Yesterday I wrote about my ongoing search for chapter books for my kids with African American protagonists. I have only just begun to look, so I cannot personally recommend all the books on this list. But from asking other parents, librarians, and teachers, here are a few books for three different young age groups that you might enjoy with your children:
The Boy Who Didn't Believe in Spring by Lucille Clifton
"Two skeptical city boys set out to find spring which they've heard is "just around the corner".
Corduroy by Don Freeman
"This story of a small teddy bear waiting on a department store shelf for a child's friendship has appealed to young readers generation after generation."
Sugar Plum Ballerinas by Whoopi Goldberg and Deborah Underwood
"Alexandrea Petrakova Johnson does not want to be a beautiful ballerina, and she does not want to leave her friends in Apple Creek. Unfortunately, that doesn't stop her ballet-crazy mother from moving them to Harlem, or from enrolling Al at the Nutcracker School of Ballet. "
The Snowy Day by Ezra Keats
"No book has captured the magic and sense of possibility of the first snowfall better than The Snowy Day. Universal in its appeal, the story has become a favorite of millions, as it reveals a child's wonder at a new world, and the hope of capturing and keeping that wonder forever."
Dancing in the Wings by Debbie Allen
"Sassy is a long-legged girl who always has something to say. She wants to be a ballerina more than anything, but she worries that her too-large feet, too-long legs, and even her big mouth will keep her from her dream. When a famous director comes to visit her class, Sassy does her best to get his attention with her high jumps and bright leotard. Her first attempts are definitely not appreciated, but with Sassy's persistence, she just might be able to win him over. "
Come On, Rain! by Karen Hesse
"Newbery Medalist Karen Hesse recreates the body and soul-renewing experience of a summer downpour after a sweltering city heat wave."
Princess Truly and The Hungry Bunny Problem by Kelly Greenawalt
"[A]n enchanting tale about a clever, problem-solving princess with magical curly hair featuring the delightful illustrations of Amariah Rauscher."
The Bat Boy and His Violin by Gavin Curtis
"Reginald loves to create beautiful music on his violin. But Papa, manager of the Dukes, the worst team in the Negro National League, needs a bat boy, not a "fiddler," and traveling with the Dukes doesn't leave Reginald much time for practicing.
Soon the Dukes' dugout is filled with Beethoven, Mozart, and Bach -- and the bleachers are filled with the sound of the Dukes' bats. Has Reginald's violin changed the Dukes' luck -- and can his music pull off a miracle victory against the powerful Monarchs? "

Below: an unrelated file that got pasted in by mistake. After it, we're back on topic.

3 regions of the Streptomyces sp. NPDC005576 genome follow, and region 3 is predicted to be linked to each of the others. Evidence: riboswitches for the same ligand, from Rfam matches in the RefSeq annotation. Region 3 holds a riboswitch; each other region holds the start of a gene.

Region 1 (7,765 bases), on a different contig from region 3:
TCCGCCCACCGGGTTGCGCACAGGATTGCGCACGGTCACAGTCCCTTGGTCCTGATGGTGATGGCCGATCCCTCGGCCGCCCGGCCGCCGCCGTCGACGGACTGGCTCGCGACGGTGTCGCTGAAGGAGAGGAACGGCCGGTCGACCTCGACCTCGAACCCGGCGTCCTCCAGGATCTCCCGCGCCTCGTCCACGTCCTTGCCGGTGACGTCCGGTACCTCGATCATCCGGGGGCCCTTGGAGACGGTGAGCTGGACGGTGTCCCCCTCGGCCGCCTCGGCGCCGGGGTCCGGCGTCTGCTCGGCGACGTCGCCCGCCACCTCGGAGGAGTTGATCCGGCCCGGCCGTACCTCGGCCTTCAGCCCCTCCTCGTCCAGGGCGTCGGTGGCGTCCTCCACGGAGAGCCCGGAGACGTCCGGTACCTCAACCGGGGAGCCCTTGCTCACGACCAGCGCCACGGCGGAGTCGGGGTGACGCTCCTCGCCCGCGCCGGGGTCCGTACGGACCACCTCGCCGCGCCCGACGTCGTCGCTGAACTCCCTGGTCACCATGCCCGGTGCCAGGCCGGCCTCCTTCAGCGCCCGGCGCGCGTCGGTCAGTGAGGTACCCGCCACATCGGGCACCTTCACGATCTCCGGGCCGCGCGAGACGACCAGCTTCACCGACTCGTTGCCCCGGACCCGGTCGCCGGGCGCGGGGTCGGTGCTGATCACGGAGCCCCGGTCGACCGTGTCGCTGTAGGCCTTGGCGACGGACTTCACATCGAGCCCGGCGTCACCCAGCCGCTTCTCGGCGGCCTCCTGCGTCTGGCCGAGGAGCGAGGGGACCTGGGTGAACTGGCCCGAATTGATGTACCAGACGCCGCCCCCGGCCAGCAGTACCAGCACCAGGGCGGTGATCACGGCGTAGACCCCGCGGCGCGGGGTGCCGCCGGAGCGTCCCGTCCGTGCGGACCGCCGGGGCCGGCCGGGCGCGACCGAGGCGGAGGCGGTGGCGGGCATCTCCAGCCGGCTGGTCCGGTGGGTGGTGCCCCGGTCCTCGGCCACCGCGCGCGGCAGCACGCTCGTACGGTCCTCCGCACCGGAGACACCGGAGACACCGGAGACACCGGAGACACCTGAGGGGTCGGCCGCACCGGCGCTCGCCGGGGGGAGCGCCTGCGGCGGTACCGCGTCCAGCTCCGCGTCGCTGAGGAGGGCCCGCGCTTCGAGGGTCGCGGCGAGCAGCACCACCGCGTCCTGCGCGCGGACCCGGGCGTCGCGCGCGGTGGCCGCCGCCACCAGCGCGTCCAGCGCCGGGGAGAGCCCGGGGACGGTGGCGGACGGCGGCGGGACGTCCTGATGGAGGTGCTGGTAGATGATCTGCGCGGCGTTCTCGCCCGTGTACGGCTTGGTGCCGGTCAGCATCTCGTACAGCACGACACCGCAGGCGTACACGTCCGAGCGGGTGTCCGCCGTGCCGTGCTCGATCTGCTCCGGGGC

Make Way for Dyamonde Daniel by Nikki Grimes
"Dyamonde Daniel may be new in town, but that doesn't stop her from making a place for herself in a jiffy. With her can-do attitude and awesome brain power she takes the whole neighborhood by storm. The only thing puzzling her is the other new kid in her class. He's grouchy - but Dyamonde's determined to get to the bottom of his attitude and make a friend."
Ruby and the Booker Boys #1: Brand New School, Brand New Ruby by Derrick Barnes
"Eight-year-old Ruby Booker is the baby sis of Marcellus (11), Roosevelt (10), and Tyner (9), the most popular boys on Chill Brook Ave. When Ruby isn't hanging with her friend, Theresa Petticoat, she's finding out what kind of mischief her brothers are getting into. She's sweet and sassy and every bit as tough as her older siblings"
Donovan's Word Jar by Monalisa DeGross
"Donavan is fascinated by words. They seem to leap out at him from books, signs, even the back of cereal boxes. He savors each word as he learns to say it and discovers its meaning. He keeps the words he collects on slips of paper in a big glass jar. But one day the jar is almost full and Donavan has a dilemma. How can he make room for new words without giving up all the terrific words already in his jar? A visit to his grandmother provides the unexpected solution in this heartwarming story about how important words can be."
Roll of Thunder, Hear My Cry (Ages 11+) by Mildred D. Taylor
"Set in Mississippi at the height of the Depression, this is the story of one family's struggle to maintain their integrity, pride, and independence in the face of racism and social injustice. And it is also Cassie's story—Cassie Logan, an independent girl who discovers over the course of an important year why having land of their own is so crucial to the Logan family, even as she learns to draw strength from her own sense of dignity and self-respect."
Sounder by William H. Armstrong
"This classic novel shows the courage, love, and faith that bind an African-American family together despite the racism and inhumanity they face. Readers who enjoy timeless dog stories such as Old Yeller and Where the Red Fern Grows will find much to love in Sounder."